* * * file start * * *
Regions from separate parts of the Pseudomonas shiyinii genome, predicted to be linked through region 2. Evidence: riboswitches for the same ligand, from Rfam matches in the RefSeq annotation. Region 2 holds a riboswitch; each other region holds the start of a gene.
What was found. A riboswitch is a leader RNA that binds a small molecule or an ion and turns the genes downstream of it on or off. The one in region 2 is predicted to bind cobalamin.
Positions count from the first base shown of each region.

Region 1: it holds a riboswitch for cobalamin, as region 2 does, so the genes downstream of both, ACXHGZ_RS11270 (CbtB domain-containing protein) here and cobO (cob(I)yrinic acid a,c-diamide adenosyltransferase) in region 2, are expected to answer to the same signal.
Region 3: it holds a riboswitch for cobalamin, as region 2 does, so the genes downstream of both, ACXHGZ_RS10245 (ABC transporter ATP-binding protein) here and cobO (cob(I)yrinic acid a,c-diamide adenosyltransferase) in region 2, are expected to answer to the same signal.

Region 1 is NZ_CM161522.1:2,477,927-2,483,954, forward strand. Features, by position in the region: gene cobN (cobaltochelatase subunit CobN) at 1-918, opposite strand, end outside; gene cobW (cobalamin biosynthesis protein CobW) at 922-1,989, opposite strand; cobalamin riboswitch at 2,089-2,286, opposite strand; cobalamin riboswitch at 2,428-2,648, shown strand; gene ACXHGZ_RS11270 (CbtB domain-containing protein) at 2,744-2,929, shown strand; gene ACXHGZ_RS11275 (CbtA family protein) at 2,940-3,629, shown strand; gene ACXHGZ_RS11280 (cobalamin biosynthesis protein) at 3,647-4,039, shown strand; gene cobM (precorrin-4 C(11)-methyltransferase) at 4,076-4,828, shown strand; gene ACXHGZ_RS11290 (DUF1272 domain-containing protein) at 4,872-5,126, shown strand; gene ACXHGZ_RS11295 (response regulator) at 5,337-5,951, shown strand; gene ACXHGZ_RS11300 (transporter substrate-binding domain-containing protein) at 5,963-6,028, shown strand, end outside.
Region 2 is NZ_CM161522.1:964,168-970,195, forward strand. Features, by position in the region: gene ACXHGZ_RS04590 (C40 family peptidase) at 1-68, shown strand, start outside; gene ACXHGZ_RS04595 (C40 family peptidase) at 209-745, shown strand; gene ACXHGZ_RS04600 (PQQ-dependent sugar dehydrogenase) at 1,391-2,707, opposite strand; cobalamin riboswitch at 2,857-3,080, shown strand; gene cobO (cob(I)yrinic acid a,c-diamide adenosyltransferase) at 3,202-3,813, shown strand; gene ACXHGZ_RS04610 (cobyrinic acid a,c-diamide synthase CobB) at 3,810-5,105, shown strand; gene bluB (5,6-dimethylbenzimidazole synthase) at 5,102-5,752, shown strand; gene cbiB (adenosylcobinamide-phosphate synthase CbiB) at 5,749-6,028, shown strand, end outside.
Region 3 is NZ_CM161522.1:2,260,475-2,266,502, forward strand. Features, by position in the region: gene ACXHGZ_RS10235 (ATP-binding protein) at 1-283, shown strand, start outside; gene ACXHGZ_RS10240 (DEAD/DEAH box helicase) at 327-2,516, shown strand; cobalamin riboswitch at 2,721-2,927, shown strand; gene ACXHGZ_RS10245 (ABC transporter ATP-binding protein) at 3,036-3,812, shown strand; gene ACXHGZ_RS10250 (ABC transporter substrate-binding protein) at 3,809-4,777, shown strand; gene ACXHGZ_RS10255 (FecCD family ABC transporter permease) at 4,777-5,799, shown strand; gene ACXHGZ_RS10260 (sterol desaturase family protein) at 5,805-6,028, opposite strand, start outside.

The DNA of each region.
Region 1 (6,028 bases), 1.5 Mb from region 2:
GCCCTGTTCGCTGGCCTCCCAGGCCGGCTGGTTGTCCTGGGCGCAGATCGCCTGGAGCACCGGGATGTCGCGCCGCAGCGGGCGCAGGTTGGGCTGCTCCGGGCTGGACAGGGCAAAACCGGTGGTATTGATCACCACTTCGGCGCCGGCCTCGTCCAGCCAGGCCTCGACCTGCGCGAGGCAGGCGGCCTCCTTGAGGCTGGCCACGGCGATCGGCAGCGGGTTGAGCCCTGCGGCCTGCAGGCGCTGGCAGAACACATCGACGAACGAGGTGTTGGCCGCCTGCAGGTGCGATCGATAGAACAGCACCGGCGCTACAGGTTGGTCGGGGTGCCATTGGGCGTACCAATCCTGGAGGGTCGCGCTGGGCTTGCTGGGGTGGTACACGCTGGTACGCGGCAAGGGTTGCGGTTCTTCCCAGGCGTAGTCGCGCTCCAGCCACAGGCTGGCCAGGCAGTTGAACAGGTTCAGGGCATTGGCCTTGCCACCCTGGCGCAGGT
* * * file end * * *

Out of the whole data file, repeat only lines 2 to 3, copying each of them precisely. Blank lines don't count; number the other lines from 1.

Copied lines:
What was found. A riboswitch is a leader RNA that binds a small molecule or an ion and turns the genes downstream of it on or off. The one in region 2 is predicted to bind cobalamin.
Positions count from the first base shown of each region.